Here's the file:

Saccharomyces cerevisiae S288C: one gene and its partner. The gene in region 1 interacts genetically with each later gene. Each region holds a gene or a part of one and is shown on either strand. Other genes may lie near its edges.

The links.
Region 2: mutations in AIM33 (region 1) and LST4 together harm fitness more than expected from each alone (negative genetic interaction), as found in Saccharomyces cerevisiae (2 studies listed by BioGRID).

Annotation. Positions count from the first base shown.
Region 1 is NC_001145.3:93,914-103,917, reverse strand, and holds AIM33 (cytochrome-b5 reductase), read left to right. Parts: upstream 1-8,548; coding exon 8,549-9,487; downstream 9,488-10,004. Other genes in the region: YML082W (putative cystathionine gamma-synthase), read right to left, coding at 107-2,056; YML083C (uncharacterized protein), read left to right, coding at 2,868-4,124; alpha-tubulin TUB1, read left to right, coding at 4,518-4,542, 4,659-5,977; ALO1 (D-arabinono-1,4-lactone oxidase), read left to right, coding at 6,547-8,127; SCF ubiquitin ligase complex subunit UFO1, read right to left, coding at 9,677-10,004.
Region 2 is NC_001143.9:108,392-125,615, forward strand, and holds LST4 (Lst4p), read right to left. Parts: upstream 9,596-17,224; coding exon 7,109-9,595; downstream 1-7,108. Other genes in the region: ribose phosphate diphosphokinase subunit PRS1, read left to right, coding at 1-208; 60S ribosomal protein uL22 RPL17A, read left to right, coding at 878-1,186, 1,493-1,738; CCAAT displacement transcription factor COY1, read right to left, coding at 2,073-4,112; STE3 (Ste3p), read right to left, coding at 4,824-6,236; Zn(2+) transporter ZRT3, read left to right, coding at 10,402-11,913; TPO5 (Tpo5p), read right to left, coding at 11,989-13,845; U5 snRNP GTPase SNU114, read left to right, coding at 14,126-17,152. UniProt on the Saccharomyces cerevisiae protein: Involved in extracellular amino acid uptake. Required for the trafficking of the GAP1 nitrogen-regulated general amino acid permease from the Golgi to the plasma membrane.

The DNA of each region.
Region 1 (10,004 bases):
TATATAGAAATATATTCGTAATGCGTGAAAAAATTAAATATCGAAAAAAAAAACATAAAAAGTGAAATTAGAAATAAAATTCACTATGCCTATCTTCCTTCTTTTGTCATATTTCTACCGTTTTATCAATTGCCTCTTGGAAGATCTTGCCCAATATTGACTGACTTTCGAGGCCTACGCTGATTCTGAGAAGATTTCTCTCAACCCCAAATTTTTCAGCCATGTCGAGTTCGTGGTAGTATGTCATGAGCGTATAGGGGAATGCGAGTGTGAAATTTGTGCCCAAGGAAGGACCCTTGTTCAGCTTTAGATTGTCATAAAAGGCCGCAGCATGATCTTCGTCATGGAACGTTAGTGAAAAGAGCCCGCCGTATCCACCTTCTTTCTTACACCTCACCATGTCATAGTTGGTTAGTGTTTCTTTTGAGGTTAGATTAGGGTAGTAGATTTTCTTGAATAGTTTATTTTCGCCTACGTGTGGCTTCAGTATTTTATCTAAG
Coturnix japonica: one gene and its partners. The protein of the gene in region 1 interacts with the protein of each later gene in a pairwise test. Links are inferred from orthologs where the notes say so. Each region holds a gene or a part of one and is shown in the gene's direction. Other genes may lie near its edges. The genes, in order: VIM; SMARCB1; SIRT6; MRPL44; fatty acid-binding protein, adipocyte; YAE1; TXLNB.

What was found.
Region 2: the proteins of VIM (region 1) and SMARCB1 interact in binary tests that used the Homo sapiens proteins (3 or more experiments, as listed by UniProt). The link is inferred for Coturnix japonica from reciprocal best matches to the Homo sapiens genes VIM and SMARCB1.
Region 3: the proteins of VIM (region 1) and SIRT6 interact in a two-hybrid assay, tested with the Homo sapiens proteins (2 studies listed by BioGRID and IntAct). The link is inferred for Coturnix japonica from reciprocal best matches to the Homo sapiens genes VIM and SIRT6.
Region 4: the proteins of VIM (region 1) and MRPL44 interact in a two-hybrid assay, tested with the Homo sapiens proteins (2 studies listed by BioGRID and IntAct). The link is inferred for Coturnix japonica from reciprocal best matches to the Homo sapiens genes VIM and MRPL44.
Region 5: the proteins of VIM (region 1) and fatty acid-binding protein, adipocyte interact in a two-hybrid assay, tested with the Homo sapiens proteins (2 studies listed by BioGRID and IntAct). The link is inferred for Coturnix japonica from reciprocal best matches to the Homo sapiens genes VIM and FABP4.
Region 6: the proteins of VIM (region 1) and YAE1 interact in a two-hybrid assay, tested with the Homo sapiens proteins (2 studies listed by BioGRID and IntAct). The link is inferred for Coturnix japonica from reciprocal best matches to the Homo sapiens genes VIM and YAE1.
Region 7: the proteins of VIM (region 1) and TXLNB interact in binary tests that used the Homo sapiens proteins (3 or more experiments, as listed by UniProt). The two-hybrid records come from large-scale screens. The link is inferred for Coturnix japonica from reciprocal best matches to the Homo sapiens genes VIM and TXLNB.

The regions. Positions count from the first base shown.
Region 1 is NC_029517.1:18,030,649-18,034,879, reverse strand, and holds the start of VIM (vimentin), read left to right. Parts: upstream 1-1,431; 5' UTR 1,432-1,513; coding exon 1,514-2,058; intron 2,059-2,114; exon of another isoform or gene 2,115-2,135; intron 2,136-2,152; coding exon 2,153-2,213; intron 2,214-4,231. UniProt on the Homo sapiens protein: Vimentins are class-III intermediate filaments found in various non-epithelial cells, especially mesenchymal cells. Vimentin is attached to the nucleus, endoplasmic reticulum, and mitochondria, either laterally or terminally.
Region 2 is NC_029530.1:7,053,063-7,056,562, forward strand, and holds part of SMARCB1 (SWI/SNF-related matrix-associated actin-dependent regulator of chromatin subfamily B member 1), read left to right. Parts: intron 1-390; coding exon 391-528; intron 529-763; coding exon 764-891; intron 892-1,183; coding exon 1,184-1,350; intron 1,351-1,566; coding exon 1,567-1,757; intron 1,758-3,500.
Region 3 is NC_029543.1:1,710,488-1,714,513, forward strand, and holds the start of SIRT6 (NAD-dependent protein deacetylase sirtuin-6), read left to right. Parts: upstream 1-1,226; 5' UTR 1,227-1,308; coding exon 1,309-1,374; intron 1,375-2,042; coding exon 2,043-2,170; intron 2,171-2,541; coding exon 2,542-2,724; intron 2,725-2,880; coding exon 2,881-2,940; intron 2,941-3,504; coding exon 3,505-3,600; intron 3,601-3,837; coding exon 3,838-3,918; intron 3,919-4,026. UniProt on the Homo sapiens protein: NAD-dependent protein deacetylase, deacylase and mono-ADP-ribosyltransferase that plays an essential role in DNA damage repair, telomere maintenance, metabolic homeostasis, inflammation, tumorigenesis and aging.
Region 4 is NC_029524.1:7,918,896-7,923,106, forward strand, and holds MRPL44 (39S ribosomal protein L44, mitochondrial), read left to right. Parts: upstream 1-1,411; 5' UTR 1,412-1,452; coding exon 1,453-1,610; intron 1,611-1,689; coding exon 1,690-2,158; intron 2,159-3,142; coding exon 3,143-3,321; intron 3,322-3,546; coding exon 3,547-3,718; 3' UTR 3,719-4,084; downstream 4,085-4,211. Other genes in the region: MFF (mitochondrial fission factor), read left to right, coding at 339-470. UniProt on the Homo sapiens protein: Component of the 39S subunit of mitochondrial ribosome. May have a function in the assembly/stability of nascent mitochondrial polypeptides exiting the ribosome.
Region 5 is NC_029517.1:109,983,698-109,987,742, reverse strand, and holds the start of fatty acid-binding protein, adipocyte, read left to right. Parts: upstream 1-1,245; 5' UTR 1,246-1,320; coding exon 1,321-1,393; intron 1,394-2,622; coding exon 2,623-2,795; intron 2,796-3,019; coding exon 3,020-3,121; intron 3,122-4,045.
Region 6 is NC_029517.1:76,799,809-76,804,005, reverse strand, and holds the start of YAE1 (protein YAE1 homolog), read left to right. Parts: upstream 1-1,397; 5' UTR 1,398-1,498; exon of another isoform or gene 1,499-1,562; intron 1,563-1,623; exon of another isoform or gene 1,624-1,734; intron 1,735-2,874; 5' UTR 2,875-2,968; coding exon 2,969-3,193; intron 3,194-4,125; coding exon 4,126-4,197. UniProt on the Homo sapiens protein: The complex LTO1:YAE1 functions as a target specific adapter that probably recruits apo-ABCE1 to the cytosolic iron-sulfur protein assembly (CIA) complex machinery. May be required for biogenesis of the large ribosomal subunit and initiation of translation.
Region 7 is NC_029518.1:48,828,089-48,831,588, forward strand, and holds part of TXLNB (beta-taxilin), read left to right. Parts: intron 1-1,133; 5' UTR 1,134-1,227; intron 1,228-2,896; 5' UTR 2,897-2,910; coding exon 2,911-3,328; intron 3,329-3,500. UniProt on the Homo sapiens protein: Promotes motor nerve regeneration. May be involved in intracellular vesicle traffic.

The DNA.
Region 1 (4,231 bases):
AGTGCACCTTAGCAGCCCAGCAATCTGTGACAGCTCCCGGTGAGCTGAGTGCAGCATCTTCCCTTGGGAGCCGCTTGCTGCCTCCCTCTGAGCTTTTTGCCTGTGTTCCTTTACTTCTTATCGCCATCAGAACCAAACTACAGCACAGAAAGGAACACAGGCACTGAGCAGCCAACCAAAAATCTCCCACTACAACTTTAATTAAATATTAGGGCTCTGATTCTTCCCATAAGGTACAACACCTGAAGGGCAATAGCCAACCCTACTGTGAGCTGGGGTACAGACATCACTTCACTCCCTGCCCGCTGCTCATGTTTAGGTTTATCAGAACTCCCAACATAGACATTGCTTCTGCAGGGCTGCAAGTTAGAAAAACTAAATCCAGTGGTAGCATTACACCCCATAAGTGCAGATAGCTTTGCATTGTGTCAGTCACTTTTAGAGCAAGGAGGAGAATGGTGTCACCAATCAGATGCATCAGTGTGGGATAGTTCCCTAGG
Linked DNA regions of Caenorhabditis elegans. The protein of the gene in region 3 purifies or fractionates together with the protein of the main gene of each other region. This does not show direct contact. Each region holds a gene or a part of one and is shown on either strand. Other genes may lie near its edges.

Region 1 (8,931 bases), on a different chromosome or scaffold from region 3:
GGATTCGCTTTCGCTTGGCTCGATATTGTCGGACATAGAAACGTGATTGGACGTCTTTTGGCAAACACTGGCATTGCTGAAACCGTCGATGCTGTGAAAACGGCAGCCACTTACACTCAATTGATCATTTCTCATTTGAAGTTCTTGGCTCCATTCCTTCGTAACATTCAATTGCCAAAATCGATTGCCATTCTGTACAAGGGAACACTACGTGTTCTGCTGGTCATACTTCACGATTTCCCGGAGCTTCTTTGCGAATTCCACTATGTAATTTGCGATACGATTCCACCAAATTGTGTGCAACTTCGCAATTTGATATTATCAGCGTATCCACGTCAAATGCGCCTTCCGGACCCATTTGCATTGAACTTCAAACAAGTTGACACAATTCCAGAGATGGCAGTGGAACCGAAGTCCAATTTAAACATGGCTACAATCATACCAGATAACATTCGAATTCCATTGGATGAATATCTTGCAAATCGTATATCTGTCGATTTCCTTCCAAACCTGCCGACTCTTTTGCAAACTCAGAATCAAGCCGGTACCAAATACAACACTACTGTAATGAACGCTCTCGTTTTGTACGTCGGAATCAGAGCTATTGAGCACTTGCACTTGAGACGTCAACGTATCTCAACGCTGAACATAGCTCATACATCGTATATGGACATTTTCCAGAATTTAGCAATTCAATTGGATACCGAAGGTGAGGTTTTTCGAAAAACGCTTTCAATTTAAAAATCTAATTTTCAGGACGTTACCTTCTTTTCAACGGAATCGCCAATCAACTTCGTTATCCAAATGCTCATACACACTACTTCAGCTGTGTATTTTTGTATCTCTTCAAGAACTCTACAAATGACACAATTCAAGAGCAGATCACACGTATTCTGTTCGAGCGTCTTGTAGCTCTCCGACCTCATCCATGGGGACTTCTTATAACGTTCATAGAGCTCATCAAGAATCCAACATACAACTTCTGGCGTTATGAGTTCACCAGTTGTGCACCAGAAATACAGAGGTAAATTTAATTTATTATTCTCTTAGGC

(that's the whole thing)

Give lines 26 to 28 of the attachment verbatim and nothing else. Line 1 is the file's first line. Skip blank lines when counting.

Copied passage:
The DNA.
Region 1 (4,231 bases):
AGTGCACCTTAGCAGCCCAGCAATCTGTGACAGCTCCCGGTGAGCTGAGTGCAGCATCTTCCCTTGGGAGCCGCTTGCTGCCTCCCTCTGAGCTTTTTGCCTGTGTTCCTTTACTTCTTATCGCCATCAGAACCAAACTACAGCACAGAAAGGAACACAGGCACTGAGCAGCCAACCAAAAATCTCCCACTACAACTTTAATTAAATATTAGGGCTCTGATTCTTCCCATAAGGTACAACACCTGAAGGGCAATAGCCAACCCTACTGTGAGCTGGGGTACAGACATCACTTCACTCCCTGCCCGCTGCTCATGTTTAGGTTTATCAGAACTCCCAACATAGACATTGCTTCTGCAGGGCTGCAAGTTAGAAAAACTAAATCCAGTGGTAGCATTACACCCCATAAGTGCAGATAGCTTTGCATTGTGTCAGTCACTTTTAGAGCAAGGAGGAGAATGGTGTCACCAATCAGATGCATCAGTGTGGGATAGTTCCCTAGG